Asbestos gloves are not allowed in most states. and/or your city's Department of Waste Management. When work is over. but no longer (never partially fill a pump. Alternately. If there are any questions. empty the old pump oil and refill the pump with a flushing fluid. Emptying the old oil from a pump and refilling the pump with new oil is generally sufficient when changing a pump's oil. If you use this technique. it should not be sent to a trash dump or landfill. it is better to leave a mechanical pump on (ideally pumping against a dry nitrogen purge) after regular use. be sure to wipe off any oil that may have spilled on the pump. but it will help decrease any more pump oil from further destruction by expelling any remaining contaminating material. if pump oil is particularly filthy. A final alternative to filthy pump oil is to fill the pump up with pump oil and let it run. but they are very slippery. then drain and refill with the correct oil.
. Oil and dirt can prevent the proper dissipation of heat. In addition. The purge should be held at about 300(1 for as long as a day to help “flush out" any condensate from the pump oil.out of fiberglass are okay.
Never pour used mechanical pump oil down the sink or throw containers of it in the trash. fill the pump halfway and
do let it run for a minute. However. refill and empty the pump one extra time before refilling the pump for use. the oil will agitate and aid the flushing of any undesirable materials and/or old oils within the pump. check with your pump oil supplier. After changing the pump oil. Because the oil could be carrying toxic materials. Normally this approach is proper. broken glass fibers from fiberglass gloves can get under the skin and itch for many days. and let the pump
run for any extended period of time). especially the motor. which could damage air-cooled (or fan-cooled) systems. However. This extended pumping will not help pump oil already broken down. By alternately plugging and unplugging the inlet for some five minutes. your safety coordinator.A flushing fluid can only be used with hydrocarbon pump oils. there is a tendency to turn everything off.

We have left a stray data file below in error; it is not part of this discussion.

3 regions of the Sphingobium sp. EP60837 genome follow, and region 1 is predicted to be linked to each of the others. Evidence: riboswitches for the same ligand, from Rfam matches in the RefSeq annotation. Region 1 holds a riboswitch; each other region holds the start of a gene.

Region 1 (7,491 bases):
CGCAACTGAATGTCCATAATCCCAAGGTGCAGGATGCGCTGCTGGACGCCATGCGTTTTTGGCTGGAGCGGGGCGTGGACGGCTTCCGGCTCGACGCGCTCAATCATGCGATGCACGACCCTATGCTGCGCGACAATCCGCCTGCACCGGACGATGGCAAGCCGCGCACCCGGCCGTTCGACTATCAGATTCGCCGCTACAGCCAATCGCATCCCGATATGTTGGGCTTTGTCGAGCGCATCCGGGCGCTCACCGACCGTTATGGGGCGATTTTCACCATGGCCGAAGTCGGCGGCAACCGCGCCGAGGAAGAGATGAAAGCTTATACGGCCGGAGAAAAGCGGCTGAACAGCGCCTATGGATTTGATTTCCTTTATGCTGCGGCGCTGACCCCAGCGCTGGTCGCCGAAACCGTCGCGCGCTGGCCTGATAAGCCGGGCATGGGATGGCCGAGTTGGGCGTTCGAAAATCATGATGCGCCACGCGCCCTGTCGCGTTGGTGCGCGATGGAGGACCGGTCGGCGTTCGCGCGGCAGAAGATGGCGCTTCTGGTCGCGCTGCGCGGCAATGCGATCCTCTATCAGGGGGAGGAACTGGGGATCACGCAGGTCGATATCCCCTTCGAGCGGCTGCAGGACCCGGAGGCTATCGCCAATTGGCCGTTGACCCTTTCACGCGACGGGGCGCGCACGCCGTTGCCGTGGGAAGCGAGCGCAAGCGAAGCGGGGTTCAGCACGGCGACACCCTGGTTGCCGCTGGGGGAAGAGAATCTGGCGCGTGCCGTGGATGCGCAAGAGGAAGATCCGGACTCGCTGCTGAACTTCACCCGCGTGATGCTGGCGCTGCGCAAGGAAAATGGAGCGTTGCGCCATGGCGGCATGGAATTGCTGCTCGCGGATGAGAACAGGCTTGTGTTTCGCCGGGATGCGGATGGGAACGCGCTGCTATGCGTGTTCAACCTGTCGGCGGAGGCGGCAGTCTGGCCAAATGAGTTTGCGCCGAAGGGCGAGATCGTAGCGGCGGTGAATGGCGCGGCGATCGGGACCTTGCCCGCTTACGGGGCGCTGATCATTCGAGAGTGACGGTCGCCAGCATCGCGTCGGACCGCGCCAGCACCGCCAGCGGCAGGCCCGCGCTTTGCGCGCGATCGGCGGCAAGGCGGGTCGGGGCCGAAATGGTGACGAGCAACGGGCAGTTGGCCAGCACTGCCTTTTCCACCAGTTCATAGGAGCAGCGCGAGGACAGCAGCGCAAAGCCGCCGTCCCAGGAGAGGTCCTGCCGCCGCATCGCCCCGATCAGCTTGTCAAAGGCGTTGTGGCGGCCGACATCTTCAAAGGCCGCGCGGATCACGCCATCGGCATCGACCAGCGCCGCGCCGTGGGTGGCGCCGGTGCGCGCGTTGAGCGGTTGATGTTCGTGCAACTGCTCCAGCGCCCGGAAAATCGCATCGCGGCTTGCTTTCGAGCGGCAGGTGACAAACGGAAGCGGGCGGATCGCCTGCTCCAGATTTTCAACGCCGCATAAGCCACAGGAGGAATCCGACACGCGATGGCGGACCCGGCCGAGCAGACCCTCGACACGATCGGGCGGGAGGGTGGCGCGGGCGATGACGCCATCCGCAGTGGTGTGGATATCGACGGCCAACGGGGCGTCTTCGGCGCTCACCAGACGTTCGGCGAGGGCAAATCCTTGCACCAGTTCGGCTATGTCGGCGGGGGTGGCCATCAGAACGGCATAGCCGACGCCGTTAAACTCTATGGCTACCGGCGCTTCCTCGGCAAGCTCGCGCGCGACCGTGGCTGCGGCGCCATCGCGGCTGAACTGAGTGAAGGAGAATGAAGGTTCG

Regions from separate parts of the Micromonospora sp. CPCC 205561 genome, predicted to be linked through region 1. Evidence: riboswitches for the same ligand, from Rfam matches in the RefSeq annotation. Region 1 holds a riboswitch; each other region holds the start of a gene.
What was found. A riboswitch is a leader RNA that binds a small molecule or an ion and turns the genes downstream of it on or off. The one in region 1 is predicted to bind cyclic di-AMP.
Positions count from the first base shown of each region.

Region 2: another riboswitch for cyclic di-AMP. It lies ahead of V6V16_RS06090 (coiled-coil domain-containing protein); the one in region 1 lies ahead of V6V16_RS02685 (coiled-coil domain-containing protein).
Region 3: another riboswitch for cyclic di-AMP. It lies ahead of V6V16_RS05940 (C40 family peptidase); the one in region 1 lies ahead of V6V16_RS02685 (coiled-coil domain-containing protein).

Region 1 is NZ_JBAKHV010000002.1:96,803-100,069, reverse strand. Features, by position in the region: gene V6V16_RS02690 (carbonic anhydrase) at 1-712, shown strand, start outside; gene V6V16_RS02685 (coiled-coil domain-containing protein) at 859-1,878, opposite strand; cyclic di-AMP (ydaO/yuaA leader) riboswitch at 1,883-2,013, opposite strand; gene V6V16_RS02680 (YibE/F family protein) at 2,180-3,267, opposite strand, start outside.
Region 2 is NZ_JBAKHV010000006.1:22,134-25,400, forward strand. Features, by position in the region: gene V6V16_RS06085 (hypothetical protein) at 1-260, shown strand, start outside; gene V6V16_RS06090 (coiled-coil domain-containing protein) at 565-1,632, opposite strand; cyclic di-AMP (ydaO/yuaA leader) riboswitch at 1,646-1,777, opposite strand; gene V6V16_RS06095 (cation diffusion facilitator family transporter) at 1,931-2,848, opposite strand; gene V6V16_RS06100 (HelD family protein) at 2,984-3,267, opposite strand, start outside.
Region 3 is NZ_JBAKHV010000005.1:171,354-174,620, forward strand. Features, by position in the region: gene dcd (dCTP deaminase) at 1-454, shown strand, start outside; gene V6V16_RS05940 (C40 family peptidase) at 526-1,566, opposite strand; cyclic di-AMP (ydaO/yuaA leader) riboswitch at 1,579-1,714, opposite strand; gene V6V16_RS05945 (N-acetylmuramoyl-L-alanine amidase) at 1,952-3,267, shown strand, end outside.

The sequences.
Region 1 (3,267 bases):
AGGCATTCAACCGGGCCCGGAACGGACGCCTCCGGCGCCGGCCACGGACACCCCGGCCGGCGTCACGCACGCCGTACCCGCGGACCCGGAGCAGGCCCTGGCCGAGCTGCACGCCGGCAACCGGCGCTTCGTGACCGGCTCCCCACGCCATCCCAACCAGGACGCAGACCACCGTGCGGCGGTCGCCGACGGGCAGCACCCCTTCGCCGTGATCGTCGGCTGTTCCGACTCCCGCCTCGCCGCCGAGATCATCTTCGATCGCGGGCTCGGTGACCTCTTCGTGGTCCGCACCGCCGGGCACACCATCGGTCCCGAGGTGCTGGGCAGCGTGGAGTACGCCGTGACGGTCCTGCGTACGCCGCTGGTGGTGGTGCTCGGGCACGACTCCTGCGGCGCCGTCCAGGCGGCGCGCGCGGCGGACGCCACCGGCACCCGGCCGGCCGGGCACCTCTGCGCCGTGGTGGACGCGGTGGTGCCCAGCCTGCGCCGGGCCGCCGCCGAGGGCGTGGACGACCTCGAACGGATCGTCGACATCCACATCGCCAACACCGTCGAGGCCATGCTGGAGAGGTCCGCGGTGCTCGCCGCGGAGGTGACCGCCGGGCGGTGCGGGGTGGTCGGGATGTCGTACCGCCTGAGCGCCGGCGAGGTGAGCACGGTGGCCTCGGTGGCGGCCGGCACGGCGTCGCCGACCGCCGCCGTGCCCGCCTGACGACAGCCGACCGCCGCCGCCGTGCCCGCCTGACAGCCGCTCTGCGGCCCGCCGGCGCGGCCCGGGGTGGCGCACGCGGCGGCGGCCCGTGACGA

My personal choice among all these suggestions would be the Kevlar gloves and don't be sloppy. When letting your pump run for such an extended period of time. It also helps to remove water vapor from the pump oil.* Let the pump run for 10 minutes with the flushing fluid against a load.
stopcocks should be supported from both ends by fusion to other glass and/or by a two-or three-fingered clamp. and the latter because of increased surface area. a piece of paper placed in a vacuum system will limit the system so that it can never achieve better than a 10"5 torr vacuum. When rotating a stopcock plug with old grease. The main purpose of an extra stopcock is to protect it from heavy-handed rotation. A dirty system takes longer to outgas (and may never outgas*) than a clean system. Kept within this log could be information such as the date the system was used. As stopcock grease gets old. it becomes thicker and loses its slippery nature. Are You Snapping Stopcocks Off at the Base While Rotating the Plug? Whenever possible. the less time you will waste on wild goose “leak hunts. you cannot achieve a vacuum greater than those vapor pressures." One technique that will help you know your system is to maintain a log book. In other words. what type of work was done. although this support cannot always be supplied.72). One of the purposes of an extra clamp is to provide support and bracing against the torque from accidental knocks. tremendous torque can be created on the stopcock and can snap off at the base (see Fig. how long it was used. it is always best to hold the body of a stopcock with one hand while rotating the plug with the other. and when pump oils were changed. In fact. and a rough surface takes longer to outgas than a smooth surface—the former because of extra materials. Rough surfaces tend to hold water tighter than smooth surfaces. For example. 7. what vacuum was achieved. If your system contains materials with high vapor pressures that cannot be baked out. The first and foremost step to solving any vacuum problem is to know your system.always let the pump pull against a load. This breakage can be prevented by maintaining fresh stopcock grease in the stopcock and by holding the stopcock with one hand while rotating the plug with the other.
. never let a pump run with the inlet open to atmospheric pressure because the pump oil will froth and lose its protective characteristics—which can ruin the pump. The more familiar you are with your system. Never use mercury in a diffusion pump with exposed heating elements because the mercury will short out the pump.
If you are working with (or for) someone else. as well as your own information." Leave nothing understood or assumed unless you
are willing to accept whatever is handed back to you. Therefore. leave a name and how to get in touch with that person. leave your name and how
(and where) the glassblower may get in touch with you if additional questions should develop.“But You Never Told Me.